I keep returning to the same place. The place of itchy feet and wandering eyes - heart, soul, and spirit yearning to hit the road and squander something. To let my imagination,, and my passport transport me to worlds heretofore unknown.

But before I can pack my bags, I have to do the laundry.
So I return to the laundry room, the ironing board, and the overflowing sink...
Once again, I return to the same place.
Once again, I am home.

Monday, March 15, 2010

Hearing Voices

Am I the only person who hears voices from the moment I wake up until the moment I go to sleep? I will spare you all the voices and questions I hear, but here are a few highlights. And these are just the ones I have heard in the past 24 hours or so.

* Upon rising:
     "Why are you getting up so late? _________ has probably been up for hours studying the Bible/meditating/praying/reading/writing/creating art/drying fruits and vegetables to put in her root cellar/digging a root cellar/planting all the food she will need for the rest of this year in her backyard garden/planning her family's homeschooling lessons/cooking breakfast for her family already."
     "How long has it been since you changed the sheets?"
     "When will you start to wear sexy pajamas to bed? Doesn't your husband deserve a sexier wife?"
     "What about your 20 minutes of sitting with legs folded and mind emptying?"
     "What about memorizing another chapter of the Bible before breakfast and planning a weekend retreat based on your reading?"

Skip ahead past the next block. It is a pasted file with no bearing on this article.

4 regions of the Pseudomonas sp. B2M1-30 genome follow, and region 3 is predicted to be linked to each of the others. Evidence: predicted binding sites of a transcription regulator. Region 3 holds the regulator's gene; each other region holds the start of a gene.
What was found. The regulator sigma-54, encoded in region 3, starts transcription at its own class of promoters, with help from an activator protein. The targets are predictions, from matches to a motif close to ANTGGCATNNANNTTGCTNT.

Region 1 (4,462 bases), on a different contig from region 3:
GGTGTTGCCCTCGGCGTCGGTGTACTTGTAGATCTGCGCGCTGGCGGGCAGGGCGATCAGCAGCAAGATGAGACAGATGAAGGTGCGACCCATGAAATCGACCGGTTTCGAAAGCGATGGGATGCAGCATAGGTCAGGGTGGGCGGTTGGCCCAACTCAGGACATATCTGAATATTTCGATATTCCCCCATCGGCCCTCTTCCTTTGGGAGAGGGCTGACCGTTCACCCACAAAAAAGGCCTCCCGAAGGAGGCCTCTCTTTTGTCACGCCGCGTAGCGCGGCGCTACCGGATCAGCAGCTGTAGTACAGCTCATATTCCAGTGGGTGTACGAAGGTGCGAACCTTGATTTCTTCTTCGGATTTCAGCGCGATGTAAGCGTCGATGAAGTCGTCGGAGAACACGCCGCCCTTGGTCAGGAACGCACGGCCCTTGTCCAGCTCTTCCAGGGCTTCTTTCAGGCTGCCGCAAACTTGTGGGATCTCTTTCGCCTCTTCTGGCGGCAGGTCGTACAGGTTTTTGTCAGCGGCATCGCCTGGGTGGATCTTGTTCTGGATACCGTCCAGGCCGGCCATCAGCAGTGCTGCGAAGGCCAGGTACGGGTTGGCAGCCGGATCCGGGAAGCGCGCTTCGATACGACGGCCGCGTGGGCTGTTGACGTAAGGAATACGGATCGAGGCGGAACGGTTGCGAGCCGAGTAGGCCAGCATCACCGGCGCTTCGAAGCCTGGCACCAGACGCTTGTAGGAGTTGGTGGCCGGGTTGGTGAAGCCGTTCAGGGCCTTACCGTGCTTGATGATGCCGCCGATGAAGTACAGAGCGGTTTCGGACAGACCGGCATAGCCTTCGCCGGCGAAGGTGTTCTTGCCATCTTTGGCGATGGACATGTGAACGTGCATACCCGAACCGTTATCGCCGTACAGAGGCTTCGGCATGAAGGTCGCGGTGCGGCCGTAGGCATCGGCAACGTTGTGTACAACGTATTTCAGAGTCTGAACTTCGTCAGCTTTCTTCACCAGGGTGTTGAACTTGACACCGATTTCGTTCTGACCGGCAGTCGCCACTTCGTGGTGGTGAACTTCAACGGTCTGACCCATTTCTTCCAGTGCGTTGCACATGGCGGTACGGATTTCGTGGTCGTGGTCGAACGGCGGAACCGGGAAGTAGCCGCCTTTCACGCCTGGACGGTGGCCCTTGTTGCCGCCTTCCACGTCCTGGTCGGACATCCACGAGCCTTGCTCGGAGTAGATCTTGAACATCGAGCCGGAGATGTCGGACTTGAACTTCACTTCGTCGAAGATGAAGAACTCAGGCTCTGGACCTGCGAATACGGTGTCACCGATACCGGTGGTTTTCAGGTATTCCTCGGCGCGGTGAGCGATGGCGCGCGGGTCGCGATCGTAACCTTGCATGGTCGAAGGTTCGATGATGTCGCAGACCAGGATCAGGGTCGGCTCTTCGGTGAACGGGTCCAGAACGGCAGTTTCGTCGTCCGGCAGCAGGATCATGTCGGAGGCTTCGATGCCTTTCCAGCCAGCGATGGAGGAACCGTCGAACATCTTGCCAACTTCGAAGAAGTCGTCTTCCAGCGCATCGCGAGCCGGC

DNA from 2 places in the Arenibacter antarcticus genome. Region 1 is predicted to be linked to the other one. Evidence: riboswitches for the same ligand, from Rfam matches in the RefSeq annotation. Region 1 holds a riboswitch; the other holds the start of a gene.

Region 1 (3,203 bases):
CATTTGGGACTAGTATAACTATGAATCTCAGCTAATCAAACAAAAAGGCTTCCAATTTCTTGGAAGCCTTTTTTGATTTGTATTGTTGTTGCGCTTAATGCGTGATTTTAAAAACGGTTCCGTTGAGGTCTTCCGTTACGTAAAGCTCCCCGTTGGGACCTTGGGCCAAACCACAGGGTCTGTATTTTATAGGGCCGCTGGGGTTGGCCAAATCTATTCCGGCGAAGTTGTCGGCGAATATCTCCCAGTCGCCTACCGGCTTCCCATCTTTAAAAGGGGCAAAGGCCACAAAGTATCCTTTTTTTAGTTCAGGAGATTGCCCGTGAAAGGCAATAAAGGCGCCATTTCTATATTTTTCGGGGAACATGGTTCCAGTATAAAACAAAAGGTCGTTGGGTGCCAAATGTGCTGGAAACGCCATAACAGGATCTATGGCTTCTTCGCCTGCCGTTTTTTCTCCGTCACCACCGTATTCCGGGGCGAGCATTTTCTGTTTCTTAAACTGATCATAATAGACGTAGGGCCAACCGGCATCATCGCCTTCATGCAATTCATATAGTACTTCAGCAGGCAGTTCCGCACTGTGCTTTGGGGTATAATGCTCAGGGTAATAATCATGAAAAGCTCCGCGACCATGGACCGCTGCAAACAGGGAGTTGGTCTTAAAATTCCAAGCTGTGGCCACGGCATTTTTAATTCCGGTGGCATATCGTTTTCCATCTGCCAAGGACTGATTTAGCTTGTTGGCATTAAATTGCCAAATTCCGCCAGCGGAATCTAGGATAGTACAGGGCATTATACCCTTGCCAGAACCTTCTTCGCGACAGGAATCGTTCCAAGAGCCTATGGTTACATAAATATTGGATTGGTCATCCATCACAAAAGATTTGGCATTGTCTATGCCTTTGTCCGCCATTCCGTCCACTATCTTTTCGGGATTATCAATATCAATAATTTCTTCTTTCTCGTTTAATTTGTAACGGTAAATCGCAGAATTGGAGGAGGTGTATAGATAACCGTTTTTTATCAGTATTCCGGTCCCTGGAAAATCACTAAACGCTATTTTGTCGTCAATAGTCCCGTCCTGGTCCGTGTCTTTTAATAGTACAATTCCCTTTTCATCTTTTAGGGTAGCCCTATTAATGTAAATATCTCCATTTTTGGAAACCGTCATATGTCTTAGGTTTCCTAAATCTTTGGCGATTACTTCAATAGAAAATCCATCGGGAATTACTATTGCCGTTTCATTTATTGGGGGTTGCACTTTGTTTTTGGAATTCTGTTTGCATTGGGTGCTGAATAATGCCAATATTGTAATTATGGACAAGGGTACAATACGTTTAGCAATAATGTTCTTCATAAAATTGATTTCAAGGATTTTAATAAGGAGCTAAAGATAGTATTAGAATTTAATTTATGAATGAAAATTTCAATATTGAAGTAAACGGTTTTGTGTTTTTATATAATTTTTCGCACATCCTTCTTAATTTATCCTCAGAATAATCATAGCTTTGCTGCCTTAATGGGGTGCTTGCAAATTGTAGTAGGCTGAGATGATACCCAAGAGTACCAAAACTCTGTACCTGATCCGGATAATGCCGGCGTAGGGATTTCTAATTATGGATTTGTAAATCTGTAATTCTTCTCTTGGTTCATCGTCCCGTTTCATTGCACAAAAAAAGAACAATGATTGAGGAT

"Why do you sleep so much?
     "Why do you sleep so little?"

* Upon entering the bathroom:
     "Are you going to use that toothpaste? It isn't organic or even all-natural."
     "That cream? How many red list chemicals are in that stuff? It doesn't matter how much better and healthier your skin looks; appearances aren't everything."
     "When will you get your eyebrows threaded again? Sure, it hurt, but beauty comes with a cost."
     "I cannot believe you got your eyebrows threaded. What exactly was the point of that?"
     "Do you really burn incense in your bathroom? Isn't that just adding smoke and pollution to the environment?"
     "And that cleanser? The fragrance, the chemicals, the artificial color - your entire family will have cancer because you use that stuff. You know that, right?"
     "Ant baits? Seriously, Gail? All God's creatures deserve to live. You should gently guide them back outside with thoughts of peace and freedom."

* Upon getting dressed:
     "Are you going to wear that? Not one piece of this outfit matches any other piece."
     "Didn't you get that at Good Will? What would _______ say if she knew that?"
     "Didn't you buy that at the mall? How can you support multinational corporations that have a stranglehold on the worldwide economy that way?"
     "__________ has way better taste/shoes/clothes/accessories."
     "What's up with that bra and the old lady panties? Could they ride any higher above your belly button? Oprah's crew would call for an under garment intervention, for sure."
     "Are you gonna use that bag? Patterned bags are for teenagers, aren't they?"
     "That's too matchy-matchy. It doesn't have to match; it has to 'Go.'"
     "What does that even mean? And who cares what you wear anyway?"

* Upon entering the kitchen for breakfast:
     "Once again, you forgot to clean the kitchen thoroughly before you went to bed. You are already behind."
     "You are going to take those vitamins? Are they organic and vegetarian? Are you taking the right dosage for your age and weight? You aren't taking enough ________. What about additives in those vitamins? Are they water-soluble or fat-soluble? Chewable vitamins? Aren't you a child or an adult?"
     "Coffee again? Caffeine will surely give you more cysts in your breasts. And the sugar? You are killing yourself and the environment with every single spoonful."